Wisconsin roundup: Lawmaker raises concern over Walker welfare plan; winter weather to return; 8 more state news stories
A Wisconsin Senate Democrat says children could be hurt by Gov. Scott Walker's plan to expand the work requirement to get food stamps.
The Republican Walker held briefings in four cities Monday to explain his plan, which would extend the current 80 hour-per-month work or job training requirement to parents of school aged kids, and not just childless adults. Walker pitched the extension as the "foundation" former Gov. Tommy Thompson set up in the 1990s with the "W-2" welfare to work program.
But Milwaukee Senate Democrat Lena Taylor says the Walker plan "lacks details" and could hurt kids -- and policy analyst Stacy Dean of the Center for Budget and Policy Priorities calls the plan "unprecedented." The changes would have to be approved by Congress and the new Trump administration.
Much of Wisconsin due for another winter blast
Wisconsin's dry and foggy January warmup is about to end.
Another snowstorm is expected Tuesday afternoon into Wednesday for southwest Wisconsin and the state's midsection from about Madison and Sheboygan northward to the Eau Claire region and Door County. The National Weather Service has posted watches and warnings for those areas, and 3-8 inches of snow are forecast in most places.
Far southwest Wisconsin could get 1-4 inches of sleet and snow. Some places will get a wintry mix in advance of the snow -- and forecasters say central Wisconsin could get an ice buildup with the snow on top. Meanwhile, flood warnings continue on the Milwaukee River at Cedarburg, and the Pecatonica River at Martintown -- and both locations expect minor flooding before the rivers fall back below their flood stages Tuesday and early Wednesday.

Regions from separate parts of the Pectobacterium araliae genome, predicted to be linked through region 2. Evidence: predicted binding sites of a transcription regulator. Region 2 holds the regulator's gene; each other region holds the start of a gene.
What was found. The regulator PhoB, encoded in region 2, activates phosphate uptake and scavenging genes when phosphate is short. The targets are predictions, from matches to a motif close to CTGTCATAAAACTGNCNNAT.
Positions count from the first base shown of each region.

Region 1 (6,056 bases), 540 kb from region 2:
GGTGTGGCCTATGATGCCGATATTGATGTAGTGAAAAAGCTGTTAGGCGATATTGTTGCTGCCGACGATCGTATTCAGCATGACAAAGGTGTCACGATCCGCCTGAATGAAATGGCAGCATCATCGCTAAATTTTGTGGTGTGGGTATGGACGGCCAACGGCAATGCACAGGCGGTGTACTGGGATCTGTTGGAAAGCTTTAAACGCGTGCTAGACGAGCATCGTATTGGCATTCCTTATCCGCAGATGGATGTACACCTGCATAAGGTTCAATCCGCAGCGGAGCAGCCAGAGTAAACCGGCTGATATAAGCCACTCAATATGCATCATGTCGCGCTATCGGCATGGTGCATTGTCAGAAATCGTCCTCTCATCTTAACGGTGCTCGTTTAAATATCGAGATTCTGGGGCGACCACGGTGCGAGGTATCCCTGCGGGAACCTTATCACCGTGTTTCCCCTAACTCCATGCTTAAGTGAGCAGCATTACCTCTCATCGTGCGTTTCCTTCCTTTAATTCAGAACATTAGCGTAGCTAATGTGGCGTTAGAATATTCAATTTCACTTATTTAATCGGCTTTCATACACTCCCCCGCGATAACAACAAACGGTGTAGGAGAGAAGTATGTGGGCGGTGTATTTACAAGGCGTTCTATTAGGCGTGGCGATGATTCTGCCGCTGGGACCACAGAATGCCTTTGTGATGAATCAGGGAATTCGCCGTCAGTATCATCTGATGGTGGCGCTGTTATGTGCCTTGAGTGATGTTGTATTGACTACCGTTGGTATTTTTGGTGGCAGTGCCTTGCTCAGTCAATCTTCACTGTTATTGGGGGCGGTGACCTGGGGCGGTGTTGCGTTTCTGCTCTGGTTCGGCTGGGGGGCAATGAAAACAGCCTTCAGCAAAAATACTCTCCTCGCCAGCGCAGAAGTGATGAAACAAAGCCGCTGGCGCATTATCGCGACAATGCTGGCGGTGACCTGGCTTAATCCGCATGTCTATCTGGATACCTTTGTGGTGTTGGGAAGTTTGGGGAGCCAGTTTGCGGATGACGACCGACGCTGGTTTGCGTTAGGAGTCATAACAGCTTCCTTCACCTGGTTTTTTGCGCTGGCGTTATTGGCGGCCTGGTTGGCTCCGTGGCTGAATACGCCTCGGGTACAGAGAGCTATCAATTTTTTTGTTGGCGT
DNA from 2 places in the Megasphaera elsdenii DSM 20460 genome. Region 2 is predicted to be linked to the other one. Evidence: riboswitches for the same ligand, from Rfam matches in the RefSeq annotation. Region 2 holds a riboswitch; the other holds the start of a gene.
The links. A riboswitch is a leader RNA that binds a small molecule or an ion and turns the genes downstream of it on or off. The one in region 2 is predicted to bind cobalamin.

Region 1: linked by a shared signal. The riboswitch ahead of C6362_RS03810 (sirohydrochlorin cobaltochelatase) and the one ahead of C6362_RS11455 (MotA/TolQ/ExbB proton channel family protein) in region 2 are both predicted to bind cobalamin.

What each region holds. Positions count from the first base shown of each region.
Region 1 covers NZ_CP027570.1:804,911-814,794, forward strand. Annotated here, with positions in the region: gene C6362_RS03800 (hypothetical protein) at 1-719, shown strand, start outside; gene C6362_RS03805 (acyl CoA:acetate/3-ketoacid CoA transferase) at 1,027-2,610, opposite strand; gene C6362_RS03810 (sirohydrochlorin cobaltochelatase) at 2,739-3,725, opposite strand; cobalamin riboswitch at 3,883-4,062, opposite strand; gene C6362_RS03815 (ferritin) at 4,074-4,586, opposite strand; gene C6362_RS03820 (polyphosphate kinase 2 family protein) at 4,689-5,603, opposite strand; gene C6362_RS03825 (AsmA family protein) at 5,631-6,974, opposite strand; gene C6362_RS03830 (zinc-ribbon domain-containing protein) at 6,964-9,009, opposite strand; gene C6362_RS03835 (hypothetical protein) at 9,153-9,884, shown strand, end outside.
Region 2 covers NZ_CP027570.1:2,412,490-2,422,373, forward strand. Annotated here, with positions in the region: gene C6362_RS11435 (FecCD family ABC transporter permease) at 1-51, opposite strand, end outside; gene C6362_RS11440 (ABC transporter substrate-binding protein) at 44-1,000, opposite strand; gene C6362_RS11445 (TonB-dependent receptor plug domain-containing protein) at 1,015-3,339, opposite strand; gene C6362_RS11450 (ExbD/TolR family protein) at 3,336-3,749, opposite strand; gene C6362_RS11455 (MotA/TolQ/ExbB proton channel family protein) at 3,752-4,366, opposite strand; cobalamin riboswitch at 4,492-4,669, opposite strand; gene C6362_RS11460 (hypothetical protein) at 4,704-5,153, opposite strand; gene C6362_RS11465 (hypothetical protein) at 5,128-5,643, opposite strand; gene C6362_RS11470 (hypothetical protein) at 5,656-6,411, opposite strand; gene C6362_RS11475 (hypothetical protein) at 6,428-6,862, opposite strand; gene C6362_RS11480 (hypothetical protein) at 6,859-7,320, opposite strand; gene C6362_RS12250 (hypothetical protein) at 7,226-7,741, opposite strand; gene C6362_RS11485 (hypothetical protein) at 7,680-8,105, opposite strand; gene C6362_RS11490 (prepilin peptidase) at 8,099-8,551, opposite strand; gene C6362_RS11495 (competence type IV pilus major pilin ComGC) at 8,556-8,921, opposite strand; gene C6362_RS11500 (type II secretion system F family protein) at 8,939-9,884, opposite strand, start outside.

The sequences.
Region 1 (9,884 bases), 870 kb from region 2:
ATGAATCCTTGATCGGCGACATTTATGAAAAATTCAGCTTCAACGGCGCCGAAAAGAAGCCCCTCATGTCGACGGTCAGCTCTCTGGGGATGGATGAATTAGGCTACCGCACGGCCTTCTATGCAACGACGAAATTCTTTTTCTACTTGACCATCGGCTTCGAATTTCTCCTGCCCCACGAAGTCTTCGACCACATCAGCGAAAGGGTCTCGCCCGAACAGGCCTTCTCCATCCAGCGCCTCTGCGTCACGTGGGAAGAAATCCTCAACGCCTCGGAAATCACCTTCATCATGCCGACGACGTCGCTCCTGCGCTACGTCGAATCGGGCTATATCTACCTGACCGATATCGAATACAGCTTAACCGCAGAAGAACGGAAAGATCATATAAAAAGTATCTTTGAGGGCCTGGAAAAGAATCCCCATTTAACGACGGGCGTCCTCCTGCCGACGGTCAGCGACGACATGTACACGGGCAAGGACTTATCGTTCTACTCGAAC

State bill would scale back asset seizures for drug suspects
MADISON — Suspects accused of selling illegal drugs in their homes and cars could no longer lose those properties as part of a new bill proposed in the Wisconsin Legislature.
Senate Republican Dave Craig of Big Bend is the chief sponsor of the bill, which would only allow police to seize suspects' property upon convictions -- and the seizures would have to be proportional to the crimes. Also, sales of seized assets would go to the state public school fund -- and law enforcement would no longer keep some of the proceeds after longtime criticisms that federal and state police have used the seizure laws to bring in revenue.